WASHINGTON — The Supreme Court handed down a surprisingly tentative decision on affirmative action Monday, saying universities may adopt admissions policies that consider a student’s race only if they can show it is necessary to achieve diversity on campus.
The 7-1 decision, joined by both conservatives and liberals, tells a lower court to take another close look at the admissions policy at the University of Texas.
But the court’s opinion does not strike down the Texas plan, nor does it appear to sharply limit affirmative action at colleges and universities around the nation.
It does, however, say judges should look skeptically at the admissions policies that give weight to the race of some students.
Justice Anthony M. Kennedy, speaking for the court, said the justices in the past have permitted colleges and universities to pursue affirmative action to achieve diversity on campus. But he repeated that these policies should be narrow in their impact and must be justified in each instance as needed for diversity.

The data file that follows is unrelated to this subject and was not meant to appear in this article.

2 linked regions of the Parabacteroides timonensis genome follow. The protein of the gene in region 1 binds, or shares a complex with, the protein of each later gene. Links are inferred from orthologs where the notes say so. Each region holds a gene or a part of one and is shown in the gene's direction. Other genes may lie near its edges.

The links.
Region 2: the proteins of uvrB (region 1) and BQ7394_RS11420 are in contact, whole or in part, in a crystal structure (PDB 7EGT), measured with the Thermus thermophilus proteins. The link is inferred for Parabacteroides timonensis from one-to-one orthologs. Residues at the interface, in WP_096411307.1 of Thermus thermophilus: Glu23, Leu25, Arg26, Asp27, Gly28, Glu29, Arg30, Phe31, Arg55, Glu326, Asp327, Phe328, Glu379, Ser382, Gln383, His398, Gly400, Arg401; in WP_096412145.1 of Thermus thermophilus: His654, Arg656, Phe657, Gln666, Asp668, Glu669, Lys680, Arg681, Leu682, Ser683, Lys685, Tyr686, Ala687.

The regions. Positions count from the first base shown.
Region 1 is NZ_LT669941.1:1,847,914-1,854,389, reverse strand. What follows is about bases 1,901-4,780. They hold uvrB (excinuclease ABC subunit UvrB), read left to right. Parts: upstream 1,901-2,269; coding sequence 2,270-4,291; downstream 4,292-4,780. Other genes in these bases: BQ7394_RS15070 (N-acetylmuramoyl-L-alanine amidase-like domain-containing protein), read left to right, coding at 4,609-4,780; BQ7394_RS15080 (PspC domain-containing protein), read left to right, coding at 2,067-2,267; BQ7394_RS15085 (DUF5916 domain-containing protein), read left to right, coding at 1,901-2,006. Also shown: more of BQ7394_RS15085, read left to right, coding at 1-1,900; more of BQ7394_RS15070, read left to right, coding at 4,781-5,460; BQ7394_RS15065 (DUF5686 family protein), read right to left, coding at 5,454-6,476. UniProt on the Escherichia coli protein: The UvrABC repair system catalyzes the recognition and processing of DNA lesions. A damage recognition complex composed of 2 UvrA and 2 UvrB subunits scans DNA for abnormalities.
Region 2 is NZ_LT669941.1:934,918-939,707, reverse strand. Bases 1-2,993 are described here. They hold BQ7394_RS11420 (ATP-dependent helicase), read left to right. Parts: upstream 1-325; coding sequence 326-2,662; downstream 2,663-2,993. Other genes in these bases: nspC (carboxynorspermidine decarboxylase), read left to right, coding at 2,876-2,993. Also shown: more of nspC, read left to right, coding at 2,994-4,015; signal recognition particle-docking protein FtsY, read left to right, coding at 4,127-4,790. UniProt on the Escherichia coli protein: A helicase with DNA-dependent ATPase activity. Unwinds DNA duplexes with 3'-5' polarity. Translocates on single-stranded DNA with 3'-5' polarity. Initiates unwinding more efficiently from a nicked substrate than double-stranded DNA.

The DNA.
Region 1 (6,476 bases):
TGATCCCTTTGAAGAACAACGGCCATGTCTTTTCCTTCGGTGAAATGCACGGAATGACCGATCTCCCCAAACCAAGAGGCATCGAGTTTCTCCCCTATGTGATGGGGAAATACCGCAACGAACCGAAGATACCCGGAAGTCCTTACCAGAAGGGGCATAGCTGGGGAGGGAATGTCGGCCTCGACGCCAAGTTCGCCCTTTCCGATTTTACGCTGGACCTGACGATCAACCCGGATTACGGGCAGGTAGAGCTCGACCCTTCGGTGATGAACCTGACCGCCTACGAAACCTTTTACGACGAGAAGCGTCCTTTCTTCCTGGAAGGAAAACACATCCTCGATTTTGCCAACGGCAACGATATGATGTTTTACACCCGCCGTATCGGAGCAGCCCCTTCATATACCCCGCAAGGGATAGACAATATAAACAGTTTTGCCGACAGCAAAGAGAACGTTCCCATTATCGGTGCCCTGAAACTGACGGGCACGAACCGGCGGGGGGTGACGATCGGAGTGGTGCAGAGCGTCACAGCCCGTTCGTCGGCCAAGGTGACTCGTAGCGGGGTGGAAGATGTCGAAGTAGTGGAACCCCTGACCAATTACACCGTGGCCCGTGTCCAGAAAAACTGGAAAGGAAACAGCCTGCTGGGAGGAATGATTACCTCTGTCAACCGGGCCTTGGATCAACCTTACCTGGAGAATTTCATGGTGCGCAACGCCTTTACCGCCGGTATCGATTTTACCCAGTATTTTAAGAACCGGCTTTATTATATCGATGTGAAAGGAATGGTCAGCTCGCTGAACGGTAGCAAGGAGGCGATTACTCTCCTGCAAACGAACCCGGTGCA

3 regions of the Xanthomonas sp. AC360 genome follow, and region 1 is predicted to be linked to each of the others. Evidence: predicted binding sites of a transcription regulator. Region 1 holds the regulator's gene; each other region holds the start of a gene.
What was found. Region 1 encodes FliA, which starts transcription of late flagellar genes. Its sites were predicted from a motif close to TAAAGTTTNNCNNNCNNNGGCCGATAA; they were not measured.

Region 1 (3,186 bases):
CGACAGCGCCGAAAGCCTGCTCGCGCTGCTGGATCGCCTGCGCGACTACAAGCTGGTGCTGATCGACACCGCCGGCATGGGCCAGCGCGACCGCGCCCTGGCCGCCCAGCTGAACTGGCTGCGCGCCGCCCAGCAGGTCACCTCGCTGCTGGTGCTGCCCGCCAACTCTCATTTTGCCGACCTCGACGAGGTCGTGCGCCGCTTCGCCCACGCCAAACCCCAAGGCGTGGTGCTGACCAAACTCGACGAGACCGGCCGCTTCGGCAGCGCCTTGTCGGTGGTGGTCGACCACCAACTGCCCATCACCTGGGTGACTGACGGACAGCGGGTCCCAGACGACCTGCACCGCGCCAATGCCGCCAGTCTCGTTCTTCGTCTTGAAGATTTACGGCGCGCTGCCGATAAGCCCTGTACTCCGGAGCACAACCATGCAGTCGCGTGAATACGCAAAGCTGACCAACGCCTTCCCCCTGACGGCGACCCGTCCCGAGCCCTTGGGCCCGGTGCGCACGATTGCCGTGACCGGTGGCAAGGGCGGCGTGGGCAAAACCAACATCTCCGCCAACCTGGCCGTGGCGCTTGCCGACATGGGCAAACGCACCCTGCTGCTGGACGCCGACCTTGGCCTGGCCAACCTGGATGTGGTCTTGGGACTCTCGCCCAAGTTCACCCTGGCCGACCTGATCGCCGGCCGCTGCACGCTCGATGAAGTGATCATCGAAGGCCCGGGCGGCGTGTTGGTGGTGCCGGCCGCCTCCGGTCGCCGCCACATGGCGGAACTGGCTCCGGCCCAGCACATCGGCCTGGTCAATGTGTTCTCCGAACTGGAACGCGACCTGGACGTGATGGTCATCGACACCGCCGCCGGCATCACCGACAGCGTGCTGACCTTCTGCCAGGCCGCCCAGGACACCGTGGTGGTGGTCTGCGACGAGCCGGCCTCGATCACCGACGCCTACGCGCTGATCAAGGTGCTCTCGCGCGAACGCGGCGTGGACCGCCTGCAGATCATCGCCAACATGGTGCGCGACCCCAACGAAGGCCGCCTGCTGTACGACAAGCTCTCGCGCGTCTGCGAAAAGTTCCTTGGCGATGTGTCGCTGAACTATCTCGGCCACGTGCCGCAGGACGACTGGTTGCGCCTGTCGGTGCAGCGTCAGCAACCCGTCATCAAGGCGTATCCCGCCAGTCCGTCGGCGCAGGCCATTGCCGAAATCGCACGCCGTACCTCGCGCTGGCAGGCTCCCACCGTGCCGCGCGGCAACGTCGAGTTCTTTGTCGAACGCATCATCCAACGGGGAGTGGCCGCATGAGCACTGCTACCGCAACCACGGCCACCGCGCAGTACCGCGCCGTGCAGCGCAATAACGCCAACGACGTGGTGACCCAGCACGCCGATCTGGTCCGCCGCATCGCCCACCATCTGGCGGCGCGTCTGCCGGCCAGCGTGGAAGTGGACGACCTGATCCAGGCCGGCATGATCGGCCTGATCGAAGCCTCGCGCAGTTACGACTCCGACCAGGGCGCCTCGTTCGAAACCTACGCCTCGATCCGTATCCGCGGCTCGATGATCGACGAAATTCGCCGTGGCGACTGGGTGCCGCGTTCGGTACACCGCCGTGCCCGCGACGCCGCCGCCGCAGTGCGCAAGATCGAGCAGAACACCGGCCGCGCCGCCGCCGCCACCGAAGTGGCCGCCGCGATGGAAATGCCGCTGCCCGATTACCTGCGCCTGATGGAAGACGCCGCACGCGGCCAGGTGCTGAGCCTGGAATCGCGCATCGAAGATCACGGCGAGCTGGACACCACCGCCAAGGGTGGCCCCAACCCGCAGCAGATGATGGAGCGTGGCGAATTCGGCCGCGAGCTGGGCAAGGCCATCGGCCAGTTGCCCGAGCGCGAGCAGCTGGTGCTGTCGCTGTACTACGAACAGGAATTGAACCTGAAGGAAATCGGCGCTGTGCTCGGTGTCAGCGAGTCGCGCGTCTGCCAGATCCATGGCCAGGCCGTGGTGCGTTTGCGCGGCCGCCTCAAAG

Federal judges had upheld the university’s policy, but the Supreme Court reversed those rulings and told the lower courts to take another look at the Texas plan.
“In this case, as in similar cases, [judges] must assess whether the university has offered sufficient evidence that would prove that its admissions program is narrowly tailored to obtain the educational benefits of diversity,” Kennedy said.
It is not enough to assume university officials acted in good faith, Kennedy added.
Chief Justice John G. Roberts Jr. and Justices Antonin Scalia, Clarence Thomas, Stephen Breyer, Samuel Alito and Sonia Sotomayor joined the majority. Only Justice Ruth Bader Ginsburg dissented. Justice Elena Kagan did not participate.